“Delivering effective corporate governance practices and ESG measures is more than a box-ticking exercise. The change needs to begin with a shift of mindset at the top of the organisations.” – SEHK, December 2021

On December 10, 2021, the Stock Exchange of Hong Kong Limited (SEHK) published the conclusions from its April 2021 consultation on amendments to the SEHK’s Corporate Governance Code (the Code) and Listing Rules intended to promote good corporate governance practices among listed companies and IPO applicants. The final amendments address a range of topics that could significantly change the way that the boards of covered entities operate, including with respect to gender diversity, ESG reporting timelines and the role that ESG plays in corporate governance structures and processes.

In this Blog Post, we highlight final amendments to the Code and the Listing Rules addressing the link between ESG and good corporate governance, ESG reporting and gender diversity at both the board and workforce levels.

ESG and Corporate Governance

In the amended Code, the SEHK will definitively state that good corporate governance requires board-level oversight of ESG issues. The following language will be added to the Code to confirm the link between these two critical concepts:

Linkage between Corporate Governance and Environmental, Social and Governance (“ESG”)

Corporate governance provides the framework within which the board forms their decisions and build their businesses. The entire board should be focusing on creating long-term sustainable growth for shareholders and delivering long-term values to all stakeholders. An effective corporate governance structure allows issuers to have a better understanding of, evaluate and manage, risks and opportunities (including environmental and social risks and opportunities). The ESG Reporting Guide set out in Appendix 27 to the Exchange Listing Rules provides a framework for issuers to, among other things, identify and consider what environmental risks and social risks may be material to them. The board should be responsible for effective governance and oversight of ESG matters, as well as assessment and management of material environmental and social risks. Issuers are required to disclose environmental and social matters in ESG reports in accordance with the ESG Reporting Guide.”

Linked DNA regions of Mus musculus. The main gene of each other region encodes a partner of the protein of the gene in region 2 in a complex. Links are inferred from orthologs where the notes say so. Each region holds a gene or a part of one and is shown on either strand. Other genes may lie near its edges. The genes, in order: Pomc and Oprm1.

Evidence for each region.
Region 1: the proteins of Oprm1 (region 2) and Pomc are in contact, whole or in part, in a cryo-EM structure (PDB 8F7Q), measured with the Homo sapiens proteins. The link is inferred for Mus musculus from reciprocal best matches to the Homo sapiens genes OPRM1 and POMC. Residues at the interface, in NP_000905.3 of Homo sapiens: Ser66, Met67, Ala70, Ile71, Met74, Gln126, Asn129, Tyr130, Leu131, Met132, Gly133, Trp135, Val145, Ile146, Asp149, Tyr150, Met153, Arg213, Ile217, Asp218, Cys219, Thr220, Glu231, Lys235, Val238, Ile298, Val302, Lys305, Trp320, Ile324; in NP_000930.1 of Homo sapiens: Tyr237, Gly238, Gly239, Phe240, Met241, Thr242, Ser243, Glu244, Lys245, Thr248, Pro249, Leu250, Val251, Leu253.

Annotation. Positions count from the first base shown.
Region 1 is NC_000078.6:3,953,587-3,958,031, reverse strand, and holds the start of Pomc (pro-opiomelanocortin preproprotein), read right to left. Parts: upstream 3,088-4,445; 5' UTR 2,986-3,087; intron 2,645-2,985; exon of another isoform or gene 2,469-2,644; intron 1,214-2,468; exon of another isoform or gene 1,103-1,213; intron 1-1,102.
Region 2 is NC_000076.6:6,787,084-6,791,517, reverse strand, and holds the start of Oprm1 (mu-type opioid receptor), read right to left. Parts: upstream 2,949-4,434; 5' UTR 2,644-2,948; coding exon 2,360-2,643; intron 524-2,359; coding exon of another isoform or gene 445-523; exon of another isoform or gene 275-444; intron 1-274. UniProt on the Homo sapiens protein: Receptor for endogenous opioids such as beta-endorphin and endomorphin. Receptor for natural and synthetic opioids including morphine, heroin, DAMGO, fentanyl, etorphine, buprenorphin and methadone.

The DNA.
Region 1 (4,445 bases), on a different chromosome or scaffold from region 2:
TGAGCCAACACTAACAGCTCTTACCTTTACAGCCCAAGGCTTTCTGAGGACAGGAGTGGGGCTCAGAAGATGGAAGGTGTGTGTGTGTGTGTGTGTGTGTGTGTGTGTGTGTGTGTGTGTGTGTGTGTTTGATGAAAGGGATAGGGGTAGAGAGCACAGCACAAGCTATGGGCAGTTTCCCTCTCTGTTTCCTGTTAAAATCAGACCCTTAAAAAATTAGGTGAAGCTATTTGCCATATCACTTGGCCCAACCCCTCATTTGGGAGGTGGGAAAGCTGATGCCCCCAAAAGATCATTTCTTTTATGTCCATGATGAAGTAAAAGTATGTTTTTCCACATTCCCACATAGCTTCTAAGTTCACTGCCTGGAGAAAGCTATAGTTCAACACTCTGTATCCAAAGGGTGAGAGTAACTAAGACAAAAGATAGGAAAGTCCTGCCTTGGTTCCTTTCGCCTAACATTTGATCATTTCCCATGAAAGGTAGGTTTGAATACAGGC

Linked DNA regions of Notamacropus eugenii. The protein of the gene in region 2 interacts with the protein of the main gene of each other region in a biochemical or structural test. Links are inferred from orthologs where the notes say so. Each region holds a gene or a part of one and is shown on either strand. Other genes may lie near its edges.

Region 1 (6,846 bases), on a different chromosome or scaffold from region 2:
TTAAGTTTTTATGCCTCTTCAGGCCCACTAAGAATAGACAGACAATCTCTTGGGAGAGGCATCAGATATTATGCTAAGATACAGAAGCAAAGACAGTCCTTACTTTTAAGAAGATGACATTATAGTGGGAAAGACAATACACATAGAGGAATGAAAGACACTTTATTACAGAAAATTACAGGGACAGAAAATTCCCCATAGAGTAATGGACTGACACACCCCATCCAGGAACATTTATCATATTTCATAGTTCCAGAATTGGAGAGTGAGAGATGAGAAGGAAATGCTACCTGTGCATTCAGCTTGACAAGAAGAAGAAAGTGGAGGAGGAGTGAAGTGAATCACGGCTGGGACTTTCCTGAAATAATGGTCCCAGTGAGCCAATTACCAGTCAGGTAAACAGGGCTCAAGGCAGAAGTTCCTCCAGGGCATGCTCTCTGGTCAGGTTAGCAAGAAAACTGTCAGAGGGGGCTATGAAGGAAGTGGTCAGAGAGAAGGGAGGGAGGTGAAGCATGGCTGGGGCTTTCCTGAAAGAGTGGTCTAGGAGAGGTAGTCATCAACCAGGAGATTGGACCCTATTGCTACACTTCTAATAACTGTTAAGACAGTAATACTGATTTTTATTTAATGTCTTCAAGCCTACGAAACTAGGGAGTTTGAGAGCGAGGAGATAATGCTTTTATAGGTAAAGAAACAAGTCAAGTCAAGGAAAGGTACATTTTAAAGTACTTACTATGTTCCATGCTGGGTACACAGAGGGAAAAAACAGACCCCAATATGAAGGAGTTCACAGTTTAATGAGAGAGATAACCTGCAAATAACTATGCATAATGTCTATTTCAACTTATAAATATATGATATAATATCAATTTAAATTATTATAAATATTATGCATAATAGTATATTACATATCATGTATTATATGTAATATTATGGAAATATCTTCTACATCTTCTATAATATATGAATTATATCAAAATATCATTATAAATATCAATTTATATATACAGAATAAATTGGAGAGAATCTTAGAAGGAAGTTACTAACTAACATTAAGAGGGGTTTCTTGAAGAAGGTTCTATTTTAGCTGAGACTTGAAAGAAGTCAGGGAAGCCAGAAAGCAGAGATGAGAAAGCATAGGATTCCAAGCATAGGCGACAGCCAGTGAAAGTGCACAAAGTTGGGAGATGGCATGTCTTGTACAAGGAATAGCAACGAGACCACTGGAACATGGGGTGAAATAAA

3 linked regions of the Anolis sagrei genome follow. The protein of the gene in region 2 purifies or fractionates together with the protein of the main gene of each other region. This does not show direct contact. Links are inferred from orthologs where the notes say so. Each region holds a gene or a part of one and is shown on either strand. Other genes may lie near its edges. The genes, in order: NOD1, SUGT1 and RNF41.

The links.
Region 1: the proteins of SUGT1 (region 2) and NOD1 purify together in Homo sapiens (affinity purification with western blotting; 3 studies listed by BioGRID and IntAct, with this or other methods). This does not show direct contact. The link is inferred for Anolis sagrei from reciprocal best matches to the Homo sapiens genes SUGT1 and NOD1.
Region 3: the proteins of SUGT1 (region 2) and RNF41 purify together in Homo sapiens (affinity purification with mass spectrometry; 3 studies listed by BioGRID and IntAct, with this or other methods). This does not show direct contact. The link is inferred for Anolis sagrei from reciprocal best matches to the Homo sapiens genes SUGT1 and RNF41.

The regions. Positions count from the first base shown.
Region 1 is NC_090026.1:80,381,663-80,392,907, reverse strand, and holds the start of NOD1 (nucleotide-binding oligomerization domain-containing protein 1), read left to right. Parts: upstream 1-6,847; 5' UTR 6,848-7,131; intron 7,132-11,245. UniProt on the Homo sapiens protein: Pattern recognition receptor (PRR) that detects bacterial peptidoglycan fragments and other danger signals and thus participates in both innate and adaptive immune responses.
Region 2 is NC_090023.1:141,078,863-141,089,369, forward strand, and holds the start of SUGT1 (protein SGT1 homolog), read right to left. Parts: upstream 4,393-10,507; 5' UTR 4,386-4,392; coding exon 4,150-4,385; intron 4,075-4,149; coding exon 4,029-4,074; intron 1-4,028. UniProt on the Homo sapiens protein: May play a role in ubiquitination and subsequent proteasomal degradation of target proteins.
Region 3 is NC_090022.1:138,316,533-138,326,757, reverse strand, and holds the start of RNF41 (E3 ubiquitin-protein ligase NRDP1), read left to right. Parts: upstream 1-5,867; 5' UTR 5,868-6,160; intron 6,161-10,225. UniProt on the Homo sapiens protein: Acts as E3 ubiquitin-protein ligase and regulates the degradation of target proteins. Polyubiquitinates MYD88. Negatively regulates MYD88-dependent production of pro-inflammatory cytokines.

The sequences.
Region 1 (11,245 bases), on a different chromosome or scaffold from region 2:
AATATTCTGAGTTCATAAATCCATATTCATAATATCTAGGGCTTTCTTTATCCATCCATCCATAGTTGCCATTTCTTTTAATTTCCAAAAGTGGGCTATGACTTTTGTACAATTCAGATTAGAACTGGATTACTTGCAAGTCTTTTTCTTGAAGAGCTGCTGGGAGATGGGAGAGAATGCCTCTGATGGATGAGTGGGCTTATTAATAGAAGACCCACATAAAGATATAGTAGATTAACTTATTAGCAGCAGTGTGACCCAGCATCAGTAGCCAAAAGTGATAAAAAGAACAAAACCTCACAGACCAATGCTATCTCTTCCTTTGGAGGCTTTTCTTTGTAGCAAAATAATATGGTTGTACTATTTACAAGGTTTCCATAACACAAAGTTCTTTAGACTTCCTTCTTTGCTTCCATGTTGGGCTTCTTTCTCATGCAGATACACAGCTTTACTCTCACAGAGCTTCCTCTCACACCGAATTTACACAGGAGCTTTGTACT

The SEHK will confirm in other amendments to the Code that ESG risks must be addressed through an entity’s risk management and internal control systems. The amended Code confirms the board is responsible for evaluating and determining the nature and extent of ESG risks and ensuring the establishment of effective risk management and internal control systems. Specifically, boards should consider the nature, extent and monitoring of ESG risks in their annual reviews and establish whistleblower and anti-corruption policies and systems.

ESG Reporting